CfP POLLEN18: ​Political Ecologies of Meat

​CfP POLLEN18: Political Ecologies of Meat

Organizers: Kristian Bjørkdahl, Arve Hansen, Karen Victoria Lykke Syse

The consumption of meat and dairy products holds a central position in food practices in a wide countries and cultures. For many, meat and dairy products represent an important part of the culinary dimensions of the ‘good life’, and increased consumption is often associated with improved living standards.  Indeed, statistically speaking, increased consumption of animal products is closely associated with increasing affluence. At the same time, however, the livestock sector represents a core challenge to global environmental sustainability.  For example, livestock systems already emit up to 18 percent of total Greenhouse gases and use 25-32 percent of global fresh water (Herrero et al., 2015). 

While the environmental impacts of meat production, along with the ethical aspects of industrial livestock processes, have led to a certain, although still marginal, backlash against meat consumption in some rich countries, the consumption of animal products is increasing rapidly in other parts of the world. Until the early 1980s daily consumption of meat and dairy products was mainly an OECD privilege (Steinfeld et al. 2006). In the subsequent two decades, however, total annual meat supply in ‘developing countries’ tripled while annual per capita meat consumption doubled (from 14 kgs to 28 kgs). The upwards spiralling trend has continued and is expected to continue also in the coming decade (OECD/FAO 2016; Henchion et al., 2014).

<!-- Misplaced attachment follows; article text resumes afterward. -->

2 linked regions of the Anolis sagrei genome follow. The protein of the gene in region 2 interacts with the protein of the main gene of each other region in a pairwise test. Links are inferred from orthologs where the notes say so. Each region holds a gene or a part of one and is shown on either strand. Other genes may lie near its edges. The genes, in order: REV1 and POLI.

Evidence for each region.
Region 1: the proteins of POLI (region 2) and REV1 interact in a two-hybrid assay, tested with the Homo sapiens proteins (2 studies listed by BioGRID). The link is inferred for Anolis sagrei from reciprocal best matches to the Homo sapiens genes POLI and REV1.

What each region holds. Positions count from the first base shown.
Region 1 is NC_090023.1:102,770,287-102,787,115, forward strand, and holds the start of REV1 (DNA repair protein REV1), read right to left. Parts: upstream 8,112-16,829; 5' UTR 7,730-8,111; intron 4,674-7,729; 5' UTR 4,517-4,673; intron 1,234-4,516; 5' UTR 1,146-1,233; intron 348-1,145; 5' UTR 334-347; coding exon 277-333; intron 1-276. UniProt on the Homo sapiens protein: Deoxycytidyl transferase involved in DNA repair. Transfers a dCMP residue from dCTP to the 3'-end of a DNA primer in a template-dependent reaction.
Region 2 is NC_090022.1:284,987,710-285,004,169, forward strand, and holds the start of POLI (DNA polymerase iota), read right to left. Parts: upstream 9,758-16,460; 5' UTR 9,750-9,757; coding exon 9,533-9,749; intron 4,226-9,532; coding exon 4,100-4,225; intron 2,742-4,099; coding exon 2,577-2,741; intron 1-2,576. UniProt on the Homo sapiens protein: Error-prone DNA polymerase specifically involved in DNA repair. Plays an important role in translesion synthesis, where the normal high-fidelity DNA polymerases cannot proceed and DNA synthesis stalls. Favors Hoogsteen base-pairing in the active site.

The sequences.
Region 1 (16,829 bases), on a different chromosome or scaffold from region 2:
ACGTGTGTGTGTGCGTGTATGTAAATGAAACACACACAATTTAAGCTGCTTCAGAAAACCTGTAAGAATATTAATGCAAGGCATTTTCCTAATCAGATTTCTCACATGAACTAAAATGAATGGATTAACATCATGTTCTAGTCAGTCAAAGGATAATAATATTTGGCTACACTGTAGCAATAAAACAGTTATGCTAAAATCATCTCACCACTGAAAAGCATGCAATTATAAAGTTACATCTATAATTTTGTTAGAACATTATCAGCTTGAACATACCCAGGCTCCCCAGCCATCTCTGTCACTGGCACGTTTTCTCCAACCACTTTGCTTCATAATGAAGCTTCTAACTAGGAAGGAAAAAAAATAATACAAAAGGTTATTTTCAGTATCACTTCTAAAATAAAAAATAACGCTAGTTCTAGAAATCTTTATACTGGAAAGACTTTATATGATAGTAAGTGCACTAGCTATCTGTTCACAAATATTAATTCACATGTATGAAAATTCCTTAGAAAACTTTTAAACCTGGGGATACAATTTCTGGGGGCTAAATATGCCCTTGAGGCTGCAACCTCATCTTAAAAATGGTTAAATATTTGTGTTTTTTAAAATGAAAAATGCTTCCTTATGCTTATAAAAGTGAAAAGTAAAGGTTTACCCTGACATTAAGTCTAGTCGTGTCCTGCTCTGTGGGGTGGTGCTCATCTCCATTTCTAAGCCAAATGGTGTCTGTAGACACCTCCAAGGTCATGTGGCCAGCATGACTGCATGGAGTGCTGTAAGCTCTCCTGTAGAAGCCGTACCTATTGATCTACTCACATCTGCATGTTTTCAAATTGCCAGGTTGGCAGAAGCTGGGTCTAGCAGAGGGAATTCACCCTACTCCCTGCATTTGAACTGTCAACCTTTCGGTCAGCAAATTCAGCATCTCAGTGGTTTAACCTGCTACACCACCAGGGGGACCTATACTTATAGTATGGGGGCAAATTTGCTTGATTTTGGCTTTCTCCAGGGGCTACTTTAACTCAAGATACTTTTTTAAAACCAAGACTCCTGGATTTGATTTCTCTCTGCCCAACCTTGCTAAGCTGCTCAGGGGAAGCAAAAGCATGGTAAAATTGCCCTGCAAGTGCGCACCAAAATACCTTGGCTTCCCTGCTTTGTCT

While it is certainly possible to make livestock processes more efficient and more environmentally friendly (e.g. Kristensen et al., 2014; Herrero et al., 2015), current trends in meat consumption are unsustainable, and a further global-scale increase in consumption is thus deeply problematic. Meat production is also a highly inefficient way to provide food to a growing population (Weis, 2013).

This panel investigates the political ecologies of meat by asking questions such as: Why and how do meat production and consumption increase, and what are the most relevant actors to investigate for understanding these changes? What kind of meat consumption increases? How is meat consumption promoted? What kind of different meat cultures exist and (how) do they change? Are there examples of successful reductions of meat consumption? And what is a just distribution of meat consumption globally?

We invite papers focusing on these or other questions relevant for the political ecologies of meat production and/or consumption in different parts of the world.    

 Send abstracts (max 200 words) to Kristian Bjørkdahl (, Arve Hansen (, and Karen Victoria Lykke Syse ( by December 15


Henchion, M., McCarthy, M., Resconi, V.C., Troy, D., 2014. Meat consumption: Trends and quality matters. Meat Science 98 (3), 561-568.

Herrero, M., Wirsenius, S., Henderson, B., Rigolot, C., Thornton, P., Havlík, P., de Boer, I., Gerber, P.J., 2015. Livestock and the Environment: What Have We Learned in the Past Decade? Annual Review of Environment and Resources 40, 177-202.

Kristensen, L., Støier, S., Würtz, J., Hinrichsen, L., 2014. Trends in meat science and technology: The future looks bright, but the journey will be long. Meat Science 98 (3), 322-329.

OECD/FAO, 2016. OECD-FAO Agricultural Outlook 2016-2025. OECD Publishing, Paris.

Steinfeld, H., Gerber, P., Wassenaar, T., Castel, V., Rosales, M., de Haan, C., 2006. Livestock’s Long Shadow: Environmental Issues and Options. FAO, Rome.

Weis, T., 2013a. The Ecological Hoofprint: The Global Burden of Industrial Livestock. Zed Books, London.

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